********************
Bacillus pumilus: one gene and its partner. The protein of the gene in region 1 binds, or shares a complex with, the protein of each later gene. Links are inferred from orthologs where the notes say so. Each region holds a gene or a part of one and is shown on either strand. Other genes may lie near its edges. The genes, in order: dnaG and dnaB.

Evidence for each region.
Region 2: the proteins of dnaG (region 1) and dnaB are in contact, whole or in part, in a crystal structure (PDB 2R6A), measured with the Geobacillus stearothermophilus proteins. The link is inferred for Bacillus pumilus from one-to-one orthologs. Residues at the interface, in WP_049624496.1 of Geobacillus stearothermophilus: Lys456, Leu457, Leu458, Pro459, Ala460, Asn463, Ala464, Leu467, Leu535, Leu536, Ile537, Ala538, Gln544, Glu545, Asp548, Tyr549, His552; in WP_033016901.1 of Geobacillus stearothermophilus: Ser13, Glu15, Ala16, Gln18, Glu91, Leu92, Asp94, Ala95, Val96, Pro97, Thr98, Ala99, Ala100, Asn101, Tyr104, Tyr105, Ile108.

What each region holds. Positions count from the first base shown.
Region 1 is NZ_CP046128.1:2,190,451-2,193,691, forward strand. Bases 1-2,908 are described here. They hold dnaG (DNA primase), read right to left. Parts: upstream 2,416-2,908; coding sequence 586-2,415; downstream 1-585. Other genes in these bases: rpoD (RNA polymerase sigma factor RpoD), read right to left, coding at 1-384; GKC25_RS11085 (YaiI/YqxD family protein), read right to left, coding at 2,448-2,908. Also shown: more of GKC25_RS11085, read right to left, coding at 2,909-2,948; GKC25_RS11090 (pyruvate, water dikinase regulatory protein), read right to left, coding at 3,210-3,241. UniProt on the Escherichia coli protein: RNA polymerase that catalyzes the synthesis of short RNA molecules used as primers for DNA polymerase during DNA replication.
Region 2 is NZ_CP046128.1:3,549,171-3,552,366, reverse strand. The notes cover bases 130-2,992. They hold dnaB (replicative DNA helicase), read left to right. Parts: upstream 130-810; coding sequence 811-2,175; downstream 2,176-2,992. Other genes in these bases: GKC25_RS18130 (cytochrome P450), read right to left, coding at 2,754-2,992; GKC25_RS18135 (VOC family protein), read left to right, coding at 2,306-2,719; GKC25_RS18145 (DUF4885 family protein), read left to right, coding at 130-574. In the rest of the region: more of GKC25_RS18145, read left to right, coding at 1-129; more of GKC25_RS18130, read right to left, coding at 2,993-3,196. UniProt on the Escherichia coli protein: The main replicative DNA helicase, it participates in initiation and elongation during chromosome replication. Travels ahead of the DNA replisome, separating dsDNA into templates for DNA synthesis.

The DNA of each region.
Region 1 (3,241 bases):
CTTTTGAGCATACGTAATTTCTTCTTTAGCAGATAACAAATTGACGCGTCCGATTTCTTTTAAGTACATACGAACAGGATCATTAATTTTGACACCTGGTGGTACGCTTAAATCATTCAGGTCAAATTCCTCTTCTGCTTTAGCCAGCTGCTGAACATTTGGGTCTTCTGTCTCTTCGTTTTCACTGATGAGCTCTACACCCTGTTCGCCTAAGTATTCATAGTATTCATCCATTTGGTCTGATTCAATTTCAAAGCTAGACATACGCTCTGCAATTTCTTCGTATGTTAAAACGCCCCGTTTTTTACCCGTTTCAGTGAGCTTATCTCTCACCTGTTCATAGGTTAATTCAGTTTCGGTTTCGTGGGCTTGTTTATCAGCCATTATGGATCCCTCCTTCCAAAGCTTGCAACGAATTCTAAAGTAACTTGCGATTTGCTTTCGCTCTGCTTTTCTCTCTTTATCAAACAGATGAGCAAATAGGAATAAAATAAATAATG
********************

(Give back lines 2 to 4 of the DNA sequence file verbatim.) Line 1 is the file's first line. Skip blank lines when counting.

Evidence for each region.
Region 2: the proteins of dnaG (region 1) and dnaB are in contact, whole or in part, in a crystal structure (PDB 2R6A), measured with the Geobacillus stearothermophilus proteins. The link is inferred for Bacillus pumilus from one-to-one orthologs. Residues at the interface, in WP_049624496.1 of Geobacillus stearothermophilus: Lys456, Leu457, Leu458, Pro459, Ala460, Asn463, Ala464, Leu467, Leu535, Leu536, Ile537, Ala538, Gln544, Glu545, Asp548, Tyr549, His552; in WP_033016901.1 of Geobacillus stearothermophilus: Ser13, Glu15, Ala16, Gln18, Glu91, Leu92, Asp94, Ala95, Val96, Pro97, Thr98, Ala99, Ala100, Asn101, Tyr104, Tyr105, Ile108.

What each region holds. Positions count from the first base shown.